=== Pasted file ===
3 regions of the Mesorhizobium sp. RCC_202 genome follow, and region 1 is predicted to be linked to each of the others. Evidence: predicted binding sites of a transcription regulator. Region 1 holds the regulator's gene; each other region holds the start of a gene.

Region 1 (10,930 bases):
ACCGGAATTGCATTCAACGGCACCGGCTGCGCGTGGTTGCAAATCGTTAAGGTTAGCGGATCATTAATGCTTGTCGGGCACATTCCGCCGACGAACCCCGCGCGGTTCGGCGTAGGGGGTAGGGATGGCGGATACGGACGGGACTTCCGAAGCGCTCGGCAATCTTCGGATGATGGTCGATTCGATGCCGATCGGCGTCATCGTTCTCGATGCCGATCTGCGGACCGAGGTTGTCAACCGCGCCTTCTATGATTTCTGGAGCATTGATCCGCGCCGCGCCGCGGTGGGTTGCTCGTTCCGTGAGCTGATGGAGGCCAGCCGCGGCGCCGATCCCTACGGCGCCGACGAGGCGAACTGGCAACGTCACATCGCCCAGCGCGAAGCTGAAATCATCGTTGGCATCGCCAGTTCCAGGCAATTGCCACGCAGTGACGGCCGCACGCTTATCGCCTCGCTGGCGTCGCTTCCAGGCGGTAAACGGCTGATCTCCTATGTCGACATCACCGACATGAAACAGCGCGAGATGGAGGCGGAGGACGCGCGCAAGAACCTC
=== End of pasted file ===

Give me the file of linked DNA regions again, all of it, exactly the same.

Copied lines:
3 regions of the Mesorhizobium sp. RCC_202 genome follow, and region 1 is predicted to be linked to each of the others. Evidence: predicted binding sites of a transcription regulator. Region 1 holds the regulator's gene; each other region holds the start of a gene.

Region 1 (10,930 bases):
ACCGGAATTGCATTCAACGGCACCGGCTGCGCGTGGTTGCAAATCGTTAAGGTTAGCGGATCATTAATGCTTGTCGGGCACATTCCGCCGACGAACCCCGCGCGGTTCGGCGTAGGGGGTAGGGATGGCGGATACGGACGGGACTTCCGAAGCGCTCGGCAATCTTCGGATGATGGTCGATTCGATGCCGATCGGCGTCATCGTTCTCGATGCCGATCTGCGGACCGAGGTTGTCAACCGCGCCTTCTATGATTTCTGGAGCATTGATCCGCGCCGCGCCGCGGTGGGTTGCTCGTTCCGTGAGCTGATGGAGGCCAGCCGCGGCGCCGATCCCTACGGCGCCGACGAGGCGAACTGGCAACGTCACATCGCCCAGCGCGAAGCTGAAATCATCGTTGGCATCGCCAGTTCCAGGCAATTGCCACGCAGTGACGGCCGCACGCTTATCGCCTCGCTGGCGTCGCTTCCAGGCGGTAAACGGCTGATCTCCTATGTCGACATCACCGACATGAAACAGCGCGAGATGGAGGCGGAGGACGCGCGCAAGAACCTC